When the generator at the Silversmith hydroelectric station in Sandon was installed in 1897, no one could have imagined it would still be generating power over 100 years later.
Originally, the station was powered by direct current (DC), but while DC is great for powering electric motors, or even a factory, a different kind of current was needed for the then boom town, which during its heyday had a population of around 10,000 people.
That new current was alternating current (AC), which can be transmitted for hundreds, even thousands of miles.
“In this case, their conversion to AC power means they were more able to power more efficiently the mining and milling operations this was all built for,” said Hal Wright, manager of the Silversmith hydroelectric station.
In a fateful twist, the Silversmith company wound up buying what was the original Vernon City generator.
“Vernon’s very first power plant was steam driven, and they had a great big steam engine turning the generator,” said Wright. “In 1912, the steam engine caught on fire and destroyed the power plant. The main generator survived relatively undamaged.”
When the insurance company in Vernon put it up for sale, Silversmith bought it because it was a good opportunity to convert from DC power to AC power. One hundred years later, it’s still working 24 hours a day. After joining the main grid in 2001, it even feeds power back to Vernon.
Stepping into the building, which is painted an eye catching fire engine red, is like stepping into the past. Pieces of Sandon’s mining history are on display, including helmets attached to Edison batteries which powered the lights that enabled miners to see underground. The machinery that was used to monitor the generator back in 1916 are still operational, and still bear the names of the companies that built them, including Canada Westinghouse.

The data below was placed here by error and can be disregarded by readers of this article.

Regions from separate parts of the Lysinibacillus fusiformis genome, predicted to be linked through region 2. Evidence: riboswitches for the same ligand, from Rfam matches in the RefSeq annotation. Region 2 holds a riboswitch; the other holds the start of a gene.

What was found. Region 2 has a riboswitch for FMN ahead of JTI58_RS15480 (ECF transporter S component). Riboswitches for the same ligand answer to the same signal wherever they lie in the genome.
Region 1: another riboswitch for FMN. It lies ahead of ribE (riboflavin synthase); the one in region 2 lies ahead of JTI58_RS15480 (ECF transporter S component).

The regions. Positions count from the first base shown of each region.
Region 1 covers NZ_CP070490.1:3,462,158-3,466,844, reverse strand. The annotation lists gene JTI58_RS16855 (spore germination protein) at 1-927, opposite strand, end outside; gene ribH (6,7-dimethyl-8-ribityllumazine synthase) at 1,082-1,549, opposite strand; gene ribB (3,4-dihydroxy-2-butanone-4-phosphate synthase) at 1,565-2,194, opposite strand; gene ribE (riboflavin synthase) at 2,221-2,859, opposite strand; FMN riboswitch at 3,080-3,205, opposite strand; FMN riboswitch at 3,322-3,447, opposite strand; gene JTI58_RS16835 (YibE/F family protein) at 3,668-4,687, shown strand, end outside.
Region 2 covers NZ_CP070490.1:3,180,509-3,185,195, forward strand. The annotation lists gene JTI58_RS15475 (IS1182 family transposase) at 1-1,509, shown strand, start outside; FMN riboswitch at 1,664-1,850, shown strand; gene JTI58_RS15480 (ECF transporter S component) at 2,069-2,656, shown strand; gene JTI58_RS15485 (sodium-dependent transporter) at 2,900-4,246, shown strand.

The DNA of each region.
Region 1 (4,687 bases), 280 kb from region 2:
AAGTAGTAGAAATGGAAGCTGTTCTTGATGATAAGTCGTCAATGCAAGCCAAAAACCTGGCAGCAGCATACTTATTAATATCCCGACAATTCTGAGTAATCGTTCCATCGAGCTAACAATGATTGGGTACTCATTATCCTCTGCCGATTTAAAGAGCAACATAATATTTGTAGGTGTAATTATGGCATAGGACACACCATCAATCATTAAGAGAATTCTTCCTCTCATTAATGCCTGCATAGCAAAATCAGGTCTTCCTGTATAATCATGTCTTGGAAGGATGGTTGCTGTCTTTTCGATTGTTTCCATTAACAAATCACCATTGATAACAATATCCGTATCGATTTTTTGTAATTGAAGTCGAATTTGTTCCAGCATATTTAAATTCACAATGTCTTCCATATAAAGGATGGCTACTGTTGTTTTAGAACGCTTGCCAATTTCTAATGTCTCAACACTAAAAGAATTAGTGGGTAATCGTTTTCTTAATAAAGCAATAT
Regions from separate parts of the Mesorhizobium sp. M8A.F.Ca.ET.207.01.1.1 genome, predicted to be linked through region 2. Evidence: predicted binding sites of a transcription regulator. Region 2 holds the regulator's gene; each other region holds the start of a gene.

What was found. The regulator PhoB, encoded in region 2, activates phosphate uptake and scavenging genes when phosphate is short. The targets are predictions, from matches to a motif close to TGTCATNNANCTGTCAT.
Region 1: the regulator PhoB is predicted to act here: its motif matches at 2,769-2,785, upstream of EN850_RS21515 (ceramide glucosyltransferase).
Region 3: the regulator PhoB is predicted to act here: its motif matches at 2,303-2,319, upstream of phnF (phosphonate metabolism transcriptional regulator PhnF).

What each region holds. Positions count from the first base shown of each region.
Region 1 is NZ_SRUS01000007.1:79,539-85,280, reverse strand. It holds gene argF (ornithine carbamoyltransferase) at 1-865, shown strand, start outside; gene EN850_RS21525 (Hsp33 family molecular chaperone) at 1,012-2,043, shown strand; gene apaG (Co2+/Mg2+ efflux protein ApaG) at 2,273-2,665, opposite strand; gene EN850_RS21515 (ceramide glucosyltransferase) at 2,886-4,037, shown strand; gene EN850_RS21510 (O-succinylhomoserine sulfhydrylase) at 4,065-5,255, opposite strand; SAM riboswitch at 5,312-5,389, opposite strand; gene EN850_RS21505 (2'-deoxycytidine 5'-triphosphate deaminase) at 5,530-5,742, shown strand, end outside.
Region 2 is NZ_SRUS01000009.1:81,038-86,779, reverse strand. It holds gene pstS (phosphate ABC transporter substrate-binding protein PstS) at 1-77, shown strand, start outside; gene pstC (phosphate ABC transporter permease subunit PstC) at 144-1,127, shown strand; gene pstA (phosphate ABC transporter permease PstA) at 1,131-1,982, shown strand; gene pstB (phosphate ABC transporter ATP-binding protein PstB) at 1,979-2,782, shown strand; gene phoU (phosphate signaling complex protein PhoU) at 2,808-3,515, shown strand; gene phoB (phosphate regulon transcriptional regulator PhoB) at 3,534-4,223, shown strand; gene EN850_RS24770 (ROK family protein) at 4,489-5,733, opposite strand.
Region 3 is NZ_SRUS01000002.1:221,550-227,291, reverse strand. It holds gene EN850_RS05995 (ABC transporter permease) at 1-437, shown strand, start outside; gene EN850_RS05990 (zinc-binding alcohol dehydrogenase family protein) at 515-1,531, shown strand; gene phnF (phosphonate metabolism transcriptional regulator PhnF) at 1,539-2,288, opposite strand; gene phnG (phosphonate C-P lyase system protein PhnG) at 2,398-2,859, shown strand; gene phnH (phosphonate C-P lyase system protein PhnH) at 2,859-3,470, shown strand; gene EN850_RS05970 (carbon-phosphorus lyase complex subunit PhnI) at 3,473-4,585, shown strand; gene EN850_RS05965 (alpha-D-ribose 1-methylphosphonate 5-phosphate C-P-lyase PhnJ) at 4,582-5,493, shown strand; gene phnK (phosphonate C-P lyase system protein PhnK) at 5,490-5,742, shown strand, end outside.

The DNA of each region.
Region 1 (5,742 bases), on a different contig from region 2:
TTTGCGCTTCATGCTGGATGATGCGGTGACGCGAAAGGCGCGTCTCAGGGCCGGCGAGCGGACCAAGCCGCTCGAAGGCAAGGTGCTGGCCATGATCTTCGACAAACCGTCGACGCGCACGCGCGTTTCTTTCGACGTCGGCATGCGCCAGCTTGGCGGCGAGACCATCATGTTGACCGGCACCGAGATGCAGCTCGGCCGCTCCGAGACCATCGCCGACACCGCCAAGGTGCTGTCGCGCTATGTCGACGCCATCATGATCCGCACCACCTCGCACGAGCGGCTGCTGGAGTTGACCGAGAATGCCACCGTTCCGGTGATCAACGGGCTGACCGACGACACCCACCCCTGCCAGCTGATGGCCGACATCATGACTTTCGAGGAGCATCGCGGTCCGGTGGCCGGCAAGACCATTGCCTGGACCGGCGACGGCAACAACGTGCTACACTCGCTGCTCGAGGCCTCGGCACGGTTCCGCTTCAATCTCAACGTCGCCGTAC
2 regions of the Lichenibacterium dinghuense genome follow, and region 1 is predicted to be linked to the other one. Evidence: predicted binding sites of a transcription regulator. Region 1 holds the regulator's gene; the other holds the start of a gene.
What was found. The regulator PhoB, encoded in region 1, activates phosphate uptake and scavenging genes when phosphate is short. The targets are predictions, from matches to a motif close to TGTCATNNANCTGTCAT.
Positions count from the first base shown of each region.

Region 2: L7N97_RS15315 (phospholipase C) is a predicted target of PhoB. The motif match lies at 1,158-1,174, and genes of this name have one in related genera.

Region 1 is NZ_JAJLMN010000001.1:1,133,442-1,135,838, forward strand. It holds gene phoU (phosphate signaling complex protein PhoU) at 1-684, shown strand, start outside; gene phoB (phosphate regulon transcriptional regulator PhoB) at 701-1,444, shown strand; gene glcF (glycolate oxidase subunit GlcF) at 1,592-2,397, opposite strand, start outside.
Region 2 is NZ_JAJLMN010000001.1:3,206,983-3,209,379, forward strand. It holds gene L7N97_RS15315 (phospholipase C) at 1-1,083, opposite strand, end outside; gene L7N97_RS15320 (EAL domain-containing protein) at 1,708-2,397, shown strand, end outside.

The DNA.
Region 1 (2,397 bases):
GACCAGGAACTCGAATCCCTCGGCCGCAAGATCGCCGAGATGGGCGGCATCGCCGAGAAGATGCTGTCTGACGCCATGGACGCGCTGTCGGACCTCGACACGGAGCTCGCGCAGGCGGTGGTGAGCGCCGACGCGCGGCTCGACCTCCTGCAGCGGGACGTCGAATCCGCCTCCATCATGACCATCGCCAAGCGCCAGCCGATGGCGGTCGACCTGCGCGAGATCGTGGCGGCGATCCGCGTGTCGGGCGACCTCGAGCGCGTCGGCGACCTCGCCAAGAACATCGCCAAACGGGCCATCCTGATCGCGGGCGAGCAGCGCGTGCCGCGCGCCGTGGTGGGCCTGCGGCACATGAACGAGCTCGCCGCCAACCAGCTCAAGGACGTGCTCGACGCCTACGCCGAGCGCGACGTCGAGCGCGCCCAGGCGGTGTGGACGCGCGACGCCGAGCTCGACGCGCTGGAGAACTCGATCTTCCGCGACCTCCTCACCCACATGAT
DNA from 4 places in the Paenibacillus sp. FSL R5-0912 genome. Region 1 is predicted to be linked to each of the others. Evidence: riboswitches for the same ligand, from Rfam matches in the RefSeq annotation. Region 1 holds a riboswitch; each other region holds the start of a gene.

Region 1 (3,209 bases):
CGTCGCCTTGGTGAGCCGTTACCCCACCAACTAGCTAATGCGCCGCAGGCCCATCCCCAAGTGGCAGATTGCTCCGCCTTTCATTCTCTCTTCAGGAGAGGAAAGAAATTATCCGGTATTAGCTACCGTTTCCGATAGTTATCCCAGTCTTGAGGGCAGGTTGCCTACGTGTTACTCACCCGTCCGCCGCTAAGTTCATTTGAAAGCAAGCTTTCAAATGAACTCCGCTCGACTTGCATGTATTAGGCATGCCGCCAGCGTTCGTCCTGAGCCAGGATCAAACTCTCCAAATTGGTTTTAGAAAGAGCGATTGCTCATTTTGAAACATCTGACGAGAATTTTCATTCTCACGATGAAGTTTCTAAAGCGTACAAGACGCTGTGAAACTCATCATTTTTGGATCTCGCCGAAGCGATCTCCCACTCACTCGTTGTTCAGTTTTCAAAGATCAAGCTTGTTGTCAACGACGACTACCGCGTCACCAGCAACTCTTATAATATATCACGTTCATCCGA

Also celebrating 100 years are the wooden pipes used to transport water down from the mountain.
Originally 17,000 feet of wooden flumes were used to bring the water down to the turbine.
During the upgrades of 1916, the flumes were replaced with wood-stave pipe. These pipes helped to pressurize the water, which helped increase efficiency.
Pipes were typically in multiples of two feet. Some would be ten feet long, others 12. They had to be light enough for four people to carry them, and they were carried up by hand with wheels and horses.
“Any bends that were in the pipelines had to be done in the joints, because the pipe was rigid,” said Wright. “There was a five degree bend on every joint, and that’s how they would go around the corners.”
Next year will mark the last year any of these wood pipes are in service.
Over the last 15 years there has been an undertaking to replace the wood pipes with high-density polyethylene. Over 1,000 feet of pipe a year has been replaced. Currently, there is about 400 feet of wood pipe still being utilized.
Though Sandon is now a ghost town, the power station has never been shut down or decommissioned, and visitors from all over the world still visit for the chance to see Canada’s longest running machine.
“Over the last many years we’ve been gradually bringing it back to what it was originally,” said Wright. “Our anticipation is to keep going long into the future.”